5 Key Issues that Will Impact Your Future Workplace

This article was first posted on the Great Place to Work blog

Part Two of a Two-Part Blog Series

This article is the second half of a two-part blog series. The first article titled Preparing Your Office for the Future: 5 Ways to Leverage the Physical Workspace to Address Future Trends was posted on September 30, 2015.

Imagine the year is 2025. It’s hard to see into a future that seems so far away, isn’t it? Think about the day when big data is no longer a big deal – when it is simply integrated into everything we do. Picture a future workplace experience where our every move is tracked, measured and aligned to result in peak employee performance. That day will come.

How does your workplace need to change today in order to support the ways we will be working 10 or more years from now? That is the question that we at Kahler Slater, and our partners at Granite Properties, asked at a recent think tank focused on the future of the workplace.

Think Tank Methodology
The aim of the event was to facilitate a lively discussion, drawing upon the experience of the participants, 40 leaders from recognized Best Workplaces and other great organizations across the country. The conversation was concentrated specifically on the physical work environment and on those things that have an effect on physical space related to the way people will work in the future.

The purpose of a think tank is to explore a topic from many angles and perspectives, to generate many ideas and to push participants to think beyond the obvious. The event was facilitated in a World Café format with group discussions first covering five workplace trends. Then topics shifted and a technique called “combine” was used to really push participants to think about how society and outside influences will affect change in the workplace. Five global trends were forced or married with the workplace and the previously discussed trends.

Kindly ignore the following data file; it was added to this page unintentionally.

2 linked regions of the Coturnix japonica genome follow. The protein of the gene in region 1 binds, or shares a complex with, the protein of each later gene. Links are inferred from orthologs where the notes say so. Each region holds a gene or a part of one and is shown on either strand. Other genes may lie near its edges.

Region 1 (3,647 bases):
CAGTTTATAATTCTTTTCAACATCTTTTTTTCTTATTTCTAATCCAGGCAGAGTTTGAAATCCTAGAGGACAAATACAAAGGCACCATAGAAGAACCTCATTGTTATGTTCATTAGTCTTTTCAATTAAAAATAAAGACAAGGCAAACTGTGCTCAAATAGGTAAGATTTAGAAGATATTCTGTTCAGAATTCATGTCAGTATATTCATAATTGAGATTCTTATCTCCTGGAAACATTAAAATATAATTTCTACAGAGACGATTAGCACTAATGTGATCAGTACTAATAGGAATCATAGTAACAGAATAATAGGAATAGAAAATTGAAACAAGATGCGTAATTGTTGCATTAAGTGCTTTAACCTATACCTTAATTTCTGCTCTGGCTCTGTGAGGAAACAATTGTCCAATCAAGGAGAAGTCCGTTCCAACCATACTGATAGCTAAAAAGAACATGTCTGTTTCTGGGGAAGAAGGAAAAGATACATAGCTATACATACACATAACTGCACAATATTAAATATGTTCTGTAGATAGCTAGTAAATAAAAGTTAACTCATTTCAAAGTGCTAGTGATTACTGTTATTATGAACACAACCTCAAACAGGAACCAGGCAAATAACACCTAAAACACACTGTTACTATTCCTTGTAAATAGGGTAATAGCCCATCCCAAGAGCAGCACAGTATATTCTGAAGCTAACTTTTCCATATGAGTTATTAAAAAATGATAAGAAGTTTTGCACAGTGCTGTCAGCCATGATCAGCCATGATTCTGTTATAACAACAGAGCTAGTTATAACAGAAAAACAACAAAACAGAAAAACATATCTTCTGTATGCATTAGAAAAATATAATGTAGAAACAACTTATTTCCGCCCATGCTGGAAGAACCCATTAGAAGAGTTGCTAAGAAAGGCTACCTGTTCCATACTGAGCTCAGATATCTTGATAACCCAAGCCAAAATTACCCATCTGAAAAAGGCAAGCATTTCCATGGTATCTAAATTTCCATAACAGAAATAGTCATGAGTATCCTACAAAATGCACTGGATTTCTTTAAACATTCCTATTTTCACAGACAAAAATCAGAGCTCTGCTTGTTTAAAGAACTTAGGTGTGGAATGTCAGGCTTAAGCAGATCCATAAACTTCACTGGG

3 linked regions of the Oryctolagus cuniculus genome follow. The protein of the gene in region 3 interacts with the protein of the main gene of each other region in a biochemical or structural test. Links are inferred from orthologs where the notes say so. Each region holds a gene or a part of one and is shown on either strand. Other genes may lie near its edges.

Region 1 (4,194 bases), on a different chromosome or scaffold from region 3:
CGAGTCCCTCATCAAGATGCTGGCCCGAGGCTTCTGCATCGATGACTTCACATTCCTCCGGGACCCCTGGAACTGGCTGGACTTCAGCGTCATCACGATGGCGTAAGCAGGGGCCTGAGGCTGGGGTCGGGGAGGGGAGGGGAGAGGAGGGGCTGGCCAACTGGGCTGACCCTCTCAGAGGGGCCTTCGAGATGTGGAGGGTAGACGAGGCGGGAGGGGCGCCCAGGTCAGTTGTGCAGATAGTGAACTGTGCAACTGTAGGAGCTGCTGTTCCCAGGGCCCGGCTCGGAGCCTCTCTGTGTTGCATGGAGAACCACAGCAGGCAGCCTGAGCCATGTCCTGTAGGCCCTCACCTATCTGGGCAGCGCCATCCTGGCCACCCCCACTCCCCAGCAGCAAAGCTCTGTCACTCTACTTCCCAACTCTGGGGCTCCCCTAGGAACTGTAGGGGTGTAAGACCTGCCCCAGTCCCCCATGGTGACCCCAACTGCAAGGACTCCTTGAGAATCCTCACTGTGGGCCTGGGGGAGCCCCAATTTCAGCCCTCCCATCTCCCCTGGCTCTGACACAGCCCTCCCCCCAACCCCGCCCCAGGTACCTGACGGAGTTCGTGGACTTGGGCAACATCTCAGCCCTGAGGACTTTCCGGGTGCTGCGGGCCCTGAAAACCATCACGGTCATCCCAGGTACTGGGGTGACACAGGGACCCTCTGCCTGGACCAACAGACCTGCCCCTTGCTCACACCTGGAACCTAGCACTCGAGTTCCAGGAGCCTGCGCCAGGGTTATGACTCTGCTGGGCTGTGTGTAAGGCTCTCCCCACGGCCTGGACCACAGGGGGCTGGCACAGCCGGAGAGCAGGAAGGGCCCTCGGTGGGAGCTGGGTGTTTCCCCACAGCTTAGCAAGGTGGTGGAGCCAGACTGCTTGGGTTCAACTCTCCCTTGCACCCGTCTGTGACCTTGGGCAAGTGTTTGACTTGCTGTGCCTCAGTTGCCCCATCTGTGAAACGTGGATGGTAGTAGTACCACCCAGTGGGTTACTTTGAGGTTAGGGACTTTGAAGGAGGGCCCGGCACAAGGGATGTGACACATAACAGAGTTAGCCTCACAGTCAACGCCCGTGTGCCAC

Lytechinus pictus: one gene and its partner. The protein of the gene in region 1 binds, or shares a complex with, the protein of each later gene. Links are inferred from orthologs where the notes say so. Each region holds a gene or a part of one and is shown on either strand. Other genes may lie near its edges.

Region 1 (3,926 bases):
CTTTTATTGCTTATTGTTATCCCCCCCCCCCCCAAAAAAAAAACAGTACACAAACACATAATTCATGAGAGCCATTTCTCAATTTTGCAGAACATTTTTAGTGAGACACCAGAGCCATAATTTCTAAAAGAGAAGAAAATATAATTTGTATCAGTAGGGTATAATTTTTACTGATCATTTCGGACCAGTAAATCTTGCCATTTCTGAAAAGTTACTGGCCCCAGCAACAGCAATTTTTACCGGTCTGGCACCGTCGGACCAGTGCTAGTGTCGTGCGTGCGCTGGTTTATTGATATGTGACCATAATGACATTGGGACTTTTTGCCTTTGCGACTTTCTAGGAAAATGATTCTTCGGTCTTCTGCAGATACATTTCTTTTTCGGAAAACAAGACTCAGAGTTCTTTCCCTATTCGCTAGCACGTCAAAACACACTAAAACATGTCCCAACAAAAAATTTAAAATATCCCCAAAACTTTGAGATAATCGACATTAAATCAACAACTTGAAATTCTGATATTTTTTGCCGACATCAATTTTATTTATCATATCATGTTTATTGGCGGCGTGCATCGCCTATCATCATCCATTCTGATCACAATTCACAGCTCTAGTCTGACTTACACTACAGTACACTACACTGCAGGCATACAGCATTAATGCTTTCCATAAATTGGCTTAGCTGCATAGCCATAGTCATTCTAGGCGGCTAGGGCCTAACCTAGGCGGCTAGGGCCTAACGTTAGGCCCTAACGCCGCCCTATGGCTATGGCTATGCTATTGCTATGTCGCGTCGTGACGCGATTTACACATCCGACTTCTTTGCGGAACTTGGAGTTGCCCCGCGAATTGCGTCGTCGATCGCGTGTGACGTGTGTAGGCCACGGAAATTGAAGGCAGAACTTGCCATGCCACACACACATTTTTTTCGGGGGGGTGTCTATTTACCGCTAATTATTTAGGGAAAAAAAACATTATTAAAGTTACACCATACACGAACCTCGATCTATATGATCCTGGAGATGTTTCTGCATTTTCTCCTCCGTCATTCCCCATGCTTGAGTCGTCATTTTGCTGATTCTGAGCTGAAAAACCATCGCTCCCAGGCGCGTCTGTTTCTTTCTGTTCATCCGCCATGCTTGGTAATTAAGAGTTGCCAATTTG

Global Trends

  1. Maker Movement: The do-it-yourself (DIY) revolution fueled by social connections
  2. Shared Economy: Collaborative sharing of goods or services via rental methodology supported by technology
  3. Millennials in Leadership Roles: A new wave of young leaders is changing the way companies do business
  4. Pop-Up Economy: Short term locations serve to build awareness and excitement
  5. Big Data: The ability to track, measure, collect and crunch massive quantities of data to aid decision making at various levels

Think Tank Insights
This post is too limited to include all of the great ideas that this group of forward-thinking professionals discussed. However, we uncovered five themes that point to what might be on the horizon for the future of the workplace. Under each theme, we list some of the best ideas that participants came up with that describe the Workplace of the Future.

  1. A Stronger Focus on Well-Being in the Workplace
    Participants predict an increasingly stronger focus and more holistic approach to health and wellness. Well beyond today’s wellness programs or work/life balance discussions, companies in the future will address multiple dimensions of well-being including physical, emotional and mental health. Success of this focus will require a commitment to creating physical spaces, programming and a wellness culture.

    • Outdoor spaces like campfire ring “meeting rooms” and shared company gardens to build camaraderie, improve nutrition, health and relaxation
    • Private spaces for wellness activities that used to occur in clinics or health clubs like blood draws, personal coaching, napping, yoga classes and meditation
  2. The Ability to Change and Customize the Workplace Quickly
    When the fast pace of change being demanded by millennials meets big data and Pandora-type personalized technology, attendants see that the ability to change the workplace very quickly will be imperative. Rapid adaptability of workspace by individuals and groups without hiring a construction crew was seen by attendees as an important workplace design focus in the future.